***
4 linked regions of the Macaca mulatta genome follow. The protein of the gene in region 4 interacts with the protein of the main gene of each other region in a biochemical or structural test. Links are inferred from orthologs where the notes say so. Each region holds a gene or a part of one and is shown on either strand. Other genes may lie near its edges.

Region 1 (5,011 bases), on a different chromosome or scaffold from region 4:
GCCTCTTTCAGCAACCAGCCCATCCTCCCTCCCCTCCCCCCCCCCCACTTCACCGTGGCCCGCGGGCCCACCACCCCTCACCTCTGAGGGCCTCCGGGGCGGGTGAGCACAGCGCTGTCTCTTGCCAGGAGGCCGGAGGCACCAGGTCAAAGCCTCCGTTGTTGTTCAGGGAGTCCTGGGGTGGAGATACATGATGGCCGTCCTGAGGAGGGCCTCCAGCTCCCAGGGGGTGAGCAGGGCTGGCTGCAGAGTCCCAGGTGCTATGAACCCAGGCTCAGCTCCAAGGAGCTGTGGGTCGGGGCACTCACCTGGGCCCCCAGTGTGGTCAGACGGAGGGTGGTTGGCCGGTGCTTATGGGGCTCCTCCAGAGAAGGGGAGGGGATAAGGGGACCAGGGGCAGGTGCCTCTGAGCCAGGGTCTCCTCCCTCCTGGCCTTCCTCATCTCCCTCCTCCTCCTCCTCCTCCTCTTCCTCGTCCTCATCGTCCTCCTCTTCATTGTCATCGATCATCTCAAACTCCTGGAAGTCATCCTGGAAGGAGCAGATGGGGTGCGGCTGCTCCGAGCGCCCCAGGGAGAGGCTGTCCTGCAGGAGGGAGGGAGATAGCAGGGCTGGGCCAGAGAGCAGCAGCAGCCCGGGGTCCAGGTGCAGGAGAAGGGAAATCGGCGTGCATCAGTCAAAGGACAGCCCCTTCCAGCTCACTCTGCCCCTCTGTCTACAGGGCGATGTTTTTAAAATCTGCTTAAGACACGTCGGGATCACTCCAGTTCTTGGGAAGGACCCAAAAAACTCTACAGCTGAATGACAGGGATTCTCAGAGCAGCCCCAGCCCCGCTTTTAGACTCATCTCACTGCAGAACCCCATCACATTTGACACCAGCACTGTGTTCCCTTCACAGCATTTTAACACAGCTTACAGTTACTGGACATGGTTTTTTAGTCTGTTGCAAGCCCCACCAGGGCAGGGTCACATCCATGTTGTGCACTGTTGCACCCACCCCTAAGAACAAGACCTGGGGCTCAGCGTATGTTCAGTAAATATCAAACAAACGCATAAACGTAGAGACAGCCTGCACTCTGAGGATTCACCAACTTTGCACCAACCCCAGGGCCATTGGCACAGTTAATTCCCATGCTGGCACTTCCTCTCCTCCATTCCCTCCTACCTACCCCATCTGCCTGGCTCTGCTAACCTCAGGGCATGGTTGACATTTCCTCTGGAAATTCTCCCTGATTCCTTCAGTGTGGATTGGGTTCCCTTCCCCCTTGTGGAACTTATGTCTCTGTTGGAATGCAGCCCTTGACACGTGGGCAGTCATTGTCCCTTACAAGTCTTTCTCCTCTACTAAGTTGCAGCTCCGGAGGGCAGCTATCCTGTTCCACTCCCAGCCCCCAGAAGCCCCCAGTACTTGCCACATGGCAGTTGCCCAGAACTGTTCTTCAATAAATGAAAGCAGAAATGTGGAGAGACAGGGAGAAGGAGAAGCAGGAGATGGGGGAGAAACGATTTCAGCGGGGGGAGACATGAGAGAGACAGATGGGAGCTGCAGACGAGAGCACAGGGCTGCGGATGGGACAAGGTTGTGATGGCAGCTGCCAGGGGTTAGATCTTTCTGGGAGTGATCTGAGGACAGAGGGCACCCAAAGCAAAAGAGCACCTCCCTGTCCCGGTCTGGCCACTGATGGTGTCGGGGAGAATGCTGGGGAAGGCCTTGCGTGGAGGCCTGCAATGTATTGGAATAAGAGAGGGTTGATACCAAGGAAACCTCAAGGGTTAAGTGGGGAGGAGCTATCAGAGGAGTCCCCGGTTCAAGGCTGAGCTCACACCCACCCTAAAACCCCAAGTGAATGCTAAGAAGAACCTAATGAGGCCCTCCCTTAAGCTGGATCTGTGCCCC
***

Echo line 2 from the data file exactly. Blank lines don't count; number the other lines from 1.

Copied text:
Region 1 (5,011 bases), on a different chromosome or scaffold from region 4: